A challenging aspect of Sompio library’s operations is the fact that patrons can obtain services and materials in the Samí language. The Reading Diploma for children and young people is also available in Samí.
The Sodankylä library has a service desk, which was set up as part of an ERDF project carried out by the Regional Council of Lapland, where residents can take care of their business via videophone and receive services regardless of where they live. Even a small library can obtain visibility through various projects, and it can develop not only the library’s traditional services, but new ways of working as well.
This is also a good way to get decisionmakers to notice the diversity of libraries. The reading room functions on a selfservice basis, which improves accessibility when the library is not open. The bookmobile in Sodankylä obtained pharmaceutical rights in the spring, which has been warmly welcomed by residents. Now, medication is taken to residents along with their books – the partnership is a real win-win situation.
The library as a center of culture
“You never get tired of looking into a child’s bright eyes,” says Pekka Termonen, library director of Kannonkoski library in Central Finland.
As director, he manages the libraries of two small municipalities as well as the cultural affairs of the Kannonkoski municipality. Good networks of partners make it possible to host international artists and exhibit their works in a small municipality. Networking and strong partnerships among various stakeholders are, according to Termonen, a key issue. Furthermore, smooth-functioning logistics between libraries is a necessary asset for small libraries.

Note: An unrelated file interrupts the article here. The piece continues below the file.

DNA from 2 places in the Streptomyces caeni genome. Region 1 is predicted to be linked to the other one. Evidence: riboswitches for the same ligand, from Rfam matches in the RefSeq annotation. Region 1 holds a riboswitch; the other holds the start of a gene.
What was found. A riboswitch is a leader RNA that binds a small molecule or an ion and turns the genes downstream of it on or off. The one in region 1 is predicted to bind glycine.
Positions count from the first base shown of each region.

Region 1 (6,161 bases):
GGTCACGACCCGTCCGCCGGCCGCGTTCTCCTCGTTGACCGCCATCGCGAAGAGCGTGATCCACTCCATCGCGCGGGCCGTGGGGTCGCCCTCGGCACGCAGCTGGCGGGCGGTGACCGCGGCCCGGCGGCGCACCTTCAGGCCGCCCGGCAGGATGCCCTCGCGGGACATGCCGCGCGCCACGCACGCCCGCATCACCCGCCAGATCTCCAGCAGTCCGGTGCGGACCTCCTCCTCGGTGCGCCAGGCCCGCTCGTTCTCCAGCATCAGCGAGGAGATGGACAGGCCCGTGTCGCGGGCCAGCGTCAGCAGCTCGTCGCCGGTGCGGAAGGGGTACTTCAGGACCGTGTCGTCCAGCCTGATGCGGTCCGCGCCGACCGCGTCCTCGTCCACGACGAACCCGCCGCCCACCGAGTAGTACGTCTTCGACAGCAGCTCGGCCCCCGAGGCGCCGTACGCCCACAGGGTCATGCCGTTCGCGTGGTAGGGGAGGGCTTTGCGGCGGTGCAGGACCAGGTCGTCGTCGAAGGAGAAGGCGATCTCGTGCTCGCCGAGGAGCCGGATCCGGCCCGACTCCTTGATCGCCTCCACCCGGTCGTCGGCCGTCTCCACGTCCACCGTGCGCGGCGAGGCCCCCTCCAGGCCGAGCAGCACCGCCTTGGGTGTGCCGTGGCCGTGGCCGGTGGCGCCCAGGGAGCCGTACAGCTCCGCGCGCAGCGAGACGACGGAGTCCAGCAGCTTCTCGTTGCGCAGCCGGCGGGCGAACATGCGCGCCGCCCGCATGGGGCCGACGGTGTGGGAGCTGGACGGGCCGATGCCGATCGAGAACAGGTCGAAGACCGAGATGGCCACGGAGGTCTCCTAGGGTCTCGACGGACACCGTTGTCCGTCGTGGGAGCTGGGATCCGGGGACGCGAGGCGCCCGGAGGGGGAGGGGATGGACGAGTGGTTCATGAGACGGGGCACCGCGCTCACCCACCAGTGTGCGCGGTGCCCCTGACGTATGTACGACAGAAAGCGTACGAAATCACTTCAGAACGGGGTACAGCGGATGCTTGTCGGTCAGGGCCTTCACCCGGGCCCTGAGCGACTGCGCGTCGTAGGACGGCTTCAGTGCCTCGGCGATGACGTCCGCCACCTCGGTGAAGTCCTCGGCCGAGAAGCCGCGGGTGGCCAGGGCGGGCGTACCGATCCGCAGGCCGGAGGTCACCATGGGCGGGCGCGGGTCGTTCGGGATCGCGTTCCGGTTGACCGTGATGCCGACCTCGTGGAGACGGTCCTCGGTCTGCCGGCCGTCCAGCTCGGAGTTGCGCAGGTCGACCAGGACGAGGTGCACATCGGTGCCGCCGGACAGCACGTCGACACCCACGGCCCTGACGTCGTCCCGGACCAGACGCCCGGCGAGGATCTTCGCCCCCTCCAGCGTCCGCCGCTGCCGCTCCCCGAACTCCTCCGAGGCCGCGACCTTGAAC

The library functions as a gathering place for organizations and associations and you can even loan kettle-bells, snowshoes and games and puzzles. Mr Termonen also offers people gathering in the library coffee from the coffee machine. The library also houses a movie theatre that seats 20 and is actively frequented by patrons. Funding for the library has re - mained at a good level, which is evidence of the library’s vibrant operations.
Management and visibility
I, myself, work as the director of a large library; Oulu has a population of 190,000 and our library comprises 23 library units. Like small municipalities, large cities also have to do a lot of work for the advocacy of their libraries. As regards our patrons, not very many are aware of the types of services libraries offer nowadays.
The Oulu City Library has its own parttime communications officer who has plenty of work in carrying out the basic communication alone. The Education and Culture Committee, which makes decisions pertaining to the library, is quite detached from library-related issues because it also handles issues related to education, culture and teaching. The library is a rather minute part of a large city organization.
The significance of character is also a common denominator for both small and large libraries. How well are you capable of creating good relations with decision makers, the administration of the municipality and city and your own supervisors? Advocacy must always be based on positive relationships.
Be visible online
Good management is extremely important, whether you have a lot of resources at your disposal or just a few. The directors in small libraries, especially, are often the same as ‘a walking library’ – they cannot hang up their cloak even in the store. Libraries must be open-minded and innovative.
It is important for small libraries, especially, which are located far from large burban concentrations, to be visible online. The mere physical library services are no longer sufficient nowadays. Libraries should at least have their own Facebook profile. Also, blogs, Twitter and other forms of social media provide some of the best opportunities to share information about the library and increase visibility.
The pages should also be updated often to keep patrons interested. Libraries must be open-minded and innovative. They can no longer survive with the old selection of services. Small municipalities must be brave enough to open up doors to new partnerships and in this way guarantee continuity and visibility for libraries.